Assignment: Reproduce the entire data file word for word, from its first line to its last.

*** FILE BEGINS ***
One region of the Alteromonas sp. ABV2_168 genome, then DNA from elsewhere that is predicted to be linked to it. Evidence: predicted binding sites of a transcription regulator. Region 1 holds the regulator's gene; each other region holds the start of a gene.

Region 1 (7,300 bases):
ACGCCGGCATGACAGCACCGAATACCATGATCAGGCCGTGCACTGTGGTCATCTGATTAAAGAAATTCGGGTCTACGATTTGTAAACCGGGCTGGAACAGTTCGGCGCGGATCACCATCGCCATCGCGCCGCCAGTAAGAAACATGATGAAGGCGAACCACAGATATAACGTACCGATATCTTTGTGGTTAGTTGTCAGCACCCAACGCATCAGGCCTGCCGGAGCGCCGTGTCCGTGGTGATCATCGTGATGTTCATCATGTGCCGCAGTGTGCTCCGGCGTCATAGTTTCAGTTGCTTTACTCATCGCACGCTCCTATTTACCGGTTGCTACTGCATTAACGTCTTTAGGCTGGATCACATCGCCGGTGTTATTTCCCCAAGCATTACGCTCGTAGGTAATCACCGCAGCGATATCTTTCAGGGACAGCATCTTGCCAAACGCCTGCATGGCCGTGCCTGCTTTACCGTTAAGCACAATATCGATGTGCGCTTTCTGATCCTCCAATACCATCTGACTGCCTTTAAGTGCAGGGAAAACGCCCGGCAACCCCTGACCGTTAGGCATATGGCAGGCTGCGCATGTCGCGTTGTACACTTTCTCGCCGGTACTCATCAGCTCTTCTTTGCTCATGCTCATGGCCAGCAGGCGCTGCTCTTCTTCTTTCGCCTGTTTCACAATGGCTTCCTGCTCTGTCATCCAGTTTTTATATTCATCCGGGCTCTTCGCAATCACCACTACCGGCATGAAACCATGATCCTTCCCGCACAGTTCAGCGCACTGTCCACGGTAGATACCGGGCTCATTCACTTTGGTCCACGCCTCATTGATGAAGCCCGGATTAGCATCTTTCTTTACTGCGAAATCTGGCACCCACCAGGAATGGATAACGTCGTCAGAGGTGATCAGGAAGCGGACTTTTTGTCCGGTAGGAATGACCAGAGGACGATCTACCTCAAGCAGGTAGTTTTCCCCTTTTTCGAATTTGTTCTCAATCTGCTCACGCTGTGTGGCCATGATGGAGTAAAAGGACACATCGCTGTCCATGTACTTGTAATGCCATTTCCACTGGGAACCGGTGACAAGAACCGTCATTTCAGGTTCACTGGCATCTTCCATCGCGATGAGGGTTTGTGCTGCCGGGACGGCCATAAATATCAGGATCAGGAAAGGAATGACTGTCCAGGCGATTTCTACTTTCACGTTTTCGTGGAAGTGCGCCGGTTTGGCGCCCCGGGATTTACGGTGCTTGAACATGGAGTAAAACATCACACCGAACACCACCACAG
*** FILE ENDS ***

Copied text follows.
One region of the Alteromonas sp. ABV2_168 genome, then DNA from elsewhere that is predicted to be linked to it. Evidence: predicted binding sites of a transcription regulator. Region 1 holds the regulator's gene; each other region holds the start of a gene.

Region 1 (7,300 bases):
ACGCCGGCATGACAGCACCGAATACCATGATCAGGCCGTGCACTGTGGTCATCTGATTAAAGAAATTCGGGTCTACGATTTGTAAACCGGGCTGGAACAGTTCGGCGCGGATCACCATCGCCATCGCGCCGCCAGTAAGAAACATGATGAAGGCGAACCACAGATATAACGTACCGATATCTTTGTGGTTAGTTGTCAGCACCCAACGCATCAGGCCTGCCGGAGCGCCGTGTCCGTGGTGATCATCGTGATGTTCATCATGTGCCGCAGTGTGCTCCGGCGTCATAGTTTCAGTTGCTTTACTCATCGCACGCTCCTATTTACCGGTTGCTACTGCATTAACGTCTTTAGGCTGGATCACATCGCCGGTGTTATTTCCCCAAGCATTACGCTCGTAGGTAATCACCGCAGCGATATCTTTCAGGGACAGCATCTTGCCAAACGCCTGCATGGCCGTGCCTGCTTTACCGTTAAGCACAATATCGATGTGCGCTTTCTGATCCTCCAATACCATCTGACTGCCTTTAAGTGCAGGGAAAACGCCCGGCAACCCCTGACCGTTAGGCATATGGCAGGCTGCGCATGTCGCGTTGTACACTTTCTCGCCGGTACTCATCAGCTCTTCTTTGCTCATGCTCATGGCCAGCAGGCGCTGCTCTTCTTCTTTCGCCTGTTTCACAATGGCTTCCTGCTCTGTCATCCAGTTTTTATATTCATCCGGGCTCTTCGCAATCACCACTACCGGCATGAAACCATGATCCTTCCCGCACAGTTCAGCGCACTGTCCACGGTAGATACCGGGCTCATTCACTTTGGTCCACGCCTCATTGATGAAGCCCGGATTAGCATCTTTCTTTACTGCGAAATCTGGCACCCACCAGGAATGGATAACGTCGTCAGAGGTGATCAGGAAGCGGACTTTTTGTCCGGTAGGAATGACCAGAGGACGATCTACCTCAAGCAGGTAGTTTTCCCCTTTTTCGAATTTGTTCTCAATCTGCTCACGCTGTGTGGCCATGATGGAGTAAAAGGACACATCGCTGTCCATGTACTTGTAATGCCATTTCCACTGGGAACCGGTGACAAGAACCGTCATTTCAGGTTCACTGGCATCTTCCATCGCGATGAGGGTTTGTGCTGCCGGGACGGCCATAAATATCAGGATCAGGAAAGGAATGACTGTCCAGGCGATTTCTACTTTCACGTTTTCGTGGAAGTGCGCCGGTTTGGCGCCCCGGGATTTACGGTGCTTGAACATGGAGTAAAACATCACACCGAACACCACCACAG